Bitcoin developer Jeff Garzik has signed a deal to build mini-satellites capable of preserving critical bitcoin data.

Dunvegan Space Systems announced on March 12th a new contract with Deep Space Industries to build a unit of mini-satellites, reports the Wall Street Journal.

Dunvegan CEO Jeff Garzik, who also works for BitPay and contributes to the development of the bitcoin core, initially planned to use mini-satellites to mine bitcoins. But as bitcoin miners on Earth became more and more efficient, he abandoned this idea and realized that mini-satellites could instead provide a way to store secure backups of the blockchain. It would not save the blockchain were the Internet to be destroyed entirely, but it would survive in the event of a powerful localized attack, says Garzik. The system could also, according to him, provide access to the bitcoin network in places like Africa, which have poor Internet connectivity but well-developed mobile phone networks.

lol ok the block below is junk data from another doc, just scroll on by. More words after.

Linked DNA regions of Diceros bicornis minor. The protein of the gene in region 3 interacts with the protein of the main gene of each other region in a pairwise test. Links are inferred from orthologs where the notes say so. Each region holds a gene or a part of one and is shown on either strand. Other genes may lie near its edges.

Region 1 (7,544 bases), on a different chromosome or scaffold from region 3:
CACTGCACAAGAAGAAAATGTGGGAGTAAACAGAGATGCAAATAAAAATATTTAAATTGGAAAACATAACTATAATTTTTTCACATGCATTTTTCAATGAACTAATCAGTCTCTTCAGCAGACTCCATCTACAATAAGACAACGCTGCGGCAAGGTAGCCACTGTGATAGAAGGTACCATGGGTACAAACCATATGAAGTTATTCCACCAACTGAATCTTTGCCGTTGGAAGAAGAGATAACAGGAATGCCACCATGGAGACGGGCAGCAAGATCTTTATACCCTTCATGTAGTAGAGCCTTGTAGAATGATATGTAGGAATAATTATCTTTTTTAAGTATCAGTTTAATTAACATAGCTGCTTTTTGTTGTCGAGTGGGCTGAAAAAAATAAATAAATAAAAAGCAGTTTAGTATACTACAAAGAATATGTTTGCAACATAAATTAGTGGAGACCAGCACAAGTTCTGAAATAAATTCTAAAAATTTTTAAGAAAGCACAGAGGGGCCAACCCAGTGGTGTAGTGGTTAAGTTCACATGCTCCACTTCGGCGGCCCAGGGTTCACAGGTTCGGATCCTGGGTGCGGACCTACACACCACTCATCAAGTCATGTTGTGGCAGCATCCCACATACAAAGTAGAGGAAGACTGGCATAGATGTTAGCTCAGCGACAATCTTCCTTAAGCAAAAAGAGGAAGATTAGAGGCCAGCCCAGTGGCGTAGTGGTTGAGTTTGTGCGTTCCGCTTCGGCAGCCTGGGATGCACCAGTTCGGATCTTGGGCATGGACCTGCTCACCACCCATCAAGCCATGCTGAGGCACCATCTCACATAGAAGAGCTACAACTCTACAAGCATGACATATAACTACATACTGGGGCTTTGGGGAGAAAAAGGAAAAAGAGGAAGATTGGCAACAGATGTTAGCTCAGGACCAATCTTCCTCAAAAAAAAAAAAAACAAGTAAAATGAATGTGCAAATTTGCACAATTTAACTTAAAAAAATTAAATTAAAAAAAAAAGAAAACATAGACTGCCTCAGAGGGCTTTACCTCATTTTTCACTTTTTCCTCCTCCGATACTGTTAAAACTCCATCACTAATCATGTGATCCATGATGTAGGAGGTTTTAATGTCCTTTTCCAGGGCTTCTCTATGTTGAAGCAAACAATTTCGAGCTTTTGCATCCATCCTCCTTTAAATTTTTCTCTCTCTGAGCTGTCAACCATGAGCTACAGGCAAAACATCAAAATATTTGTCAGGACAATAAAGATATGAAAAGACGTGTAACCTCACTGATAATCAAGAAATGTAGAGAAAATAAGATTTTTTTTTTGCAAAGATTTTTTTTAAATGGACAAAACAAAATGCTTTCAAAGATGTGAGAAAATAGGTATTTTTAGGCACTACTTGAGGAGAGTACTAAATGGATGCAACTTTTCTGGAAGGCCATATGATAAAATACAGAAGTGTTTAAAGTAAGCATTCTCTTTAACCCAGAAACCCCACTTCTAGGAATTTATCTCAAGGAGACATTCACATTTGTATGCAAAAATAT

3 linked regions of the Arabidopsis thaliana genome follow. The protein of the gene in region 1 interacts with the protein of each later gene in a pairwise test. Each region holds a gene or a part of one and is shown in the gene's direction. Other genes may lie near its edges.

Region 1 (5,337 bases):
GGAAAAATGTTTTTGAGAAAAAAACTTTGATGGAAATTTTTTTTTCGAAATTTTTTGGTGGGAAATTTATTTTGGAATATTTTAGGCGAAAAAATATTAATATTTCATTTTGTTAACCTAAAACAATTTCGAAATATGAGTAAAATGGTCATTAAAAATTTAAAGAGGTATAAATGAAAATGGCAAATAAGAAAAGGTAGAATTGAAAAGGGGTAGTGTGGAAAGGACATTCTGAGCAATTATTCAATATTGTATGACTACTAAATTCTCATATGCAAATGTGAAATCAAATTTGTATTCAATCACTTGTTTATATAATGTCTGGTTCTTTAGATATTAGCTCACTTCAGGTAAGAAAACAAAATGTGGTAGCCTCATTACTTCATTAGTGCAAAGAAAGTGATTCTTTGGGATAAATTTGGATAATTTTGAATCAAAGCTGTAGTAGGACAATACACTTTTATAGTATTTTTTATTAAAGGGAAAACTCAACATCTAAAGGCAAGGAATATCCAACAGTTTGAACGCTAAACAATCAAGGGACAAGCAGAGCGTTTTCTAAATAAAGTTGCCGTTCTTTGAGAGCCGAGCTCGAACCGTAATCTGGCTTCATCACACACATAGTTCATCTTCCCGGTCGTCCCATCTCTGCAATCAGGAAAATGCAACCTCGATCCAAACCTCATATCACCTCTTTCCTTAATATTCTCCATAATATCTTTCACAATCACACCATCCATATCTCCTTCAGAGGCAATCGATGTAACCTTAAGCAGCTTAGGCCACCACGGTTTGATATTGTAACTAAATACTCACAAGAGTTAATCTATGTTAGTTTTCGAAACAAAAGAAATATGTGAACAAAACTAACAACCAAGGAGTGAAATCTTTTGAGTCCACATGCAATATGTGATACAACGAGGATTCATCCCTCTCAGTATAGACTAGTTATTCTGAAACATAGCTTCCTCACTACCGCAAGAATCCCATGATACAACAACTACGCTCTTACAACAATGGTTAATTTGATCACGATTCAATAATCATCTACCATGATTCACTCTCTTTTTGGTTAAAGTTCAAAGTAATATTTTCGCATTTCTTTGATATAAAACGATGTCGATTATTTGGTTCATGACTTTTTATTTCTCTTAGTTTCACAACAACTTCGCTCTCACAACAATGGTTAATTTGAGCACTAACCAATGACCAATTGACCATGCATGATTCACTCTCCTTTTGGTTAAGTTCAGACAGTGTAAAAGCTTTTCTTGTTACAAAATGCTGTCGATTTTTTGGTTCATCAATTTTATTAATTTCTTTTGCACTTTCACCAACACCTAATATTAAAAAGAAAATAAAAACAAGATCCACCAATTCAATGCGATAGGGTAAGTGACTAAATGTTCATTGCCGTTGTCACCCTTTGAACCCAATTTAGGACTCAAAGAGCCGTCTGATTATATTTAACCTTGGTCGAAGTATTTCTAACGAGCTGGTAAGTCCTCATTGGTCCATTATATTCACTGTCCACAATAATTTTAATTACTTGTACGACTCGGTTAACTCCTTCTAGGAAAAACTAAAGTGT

The mini-satellites, to be known as ‘BitSats’, will be 30x10x10 cm in size, equipped with solar panels and orbiting in ‘constellations’ of 24 units each. To cover the costs, Dunvegan will also offer paid storage services to companies that might be interested in hiding their data from attacks and paid broadcast services to “any location on Earth”.

Dunvegan is not the first bitcoin company to go into space. As CoinFox reported earlier, the wallet provider Xapo plans to store encryption keys on a satellite.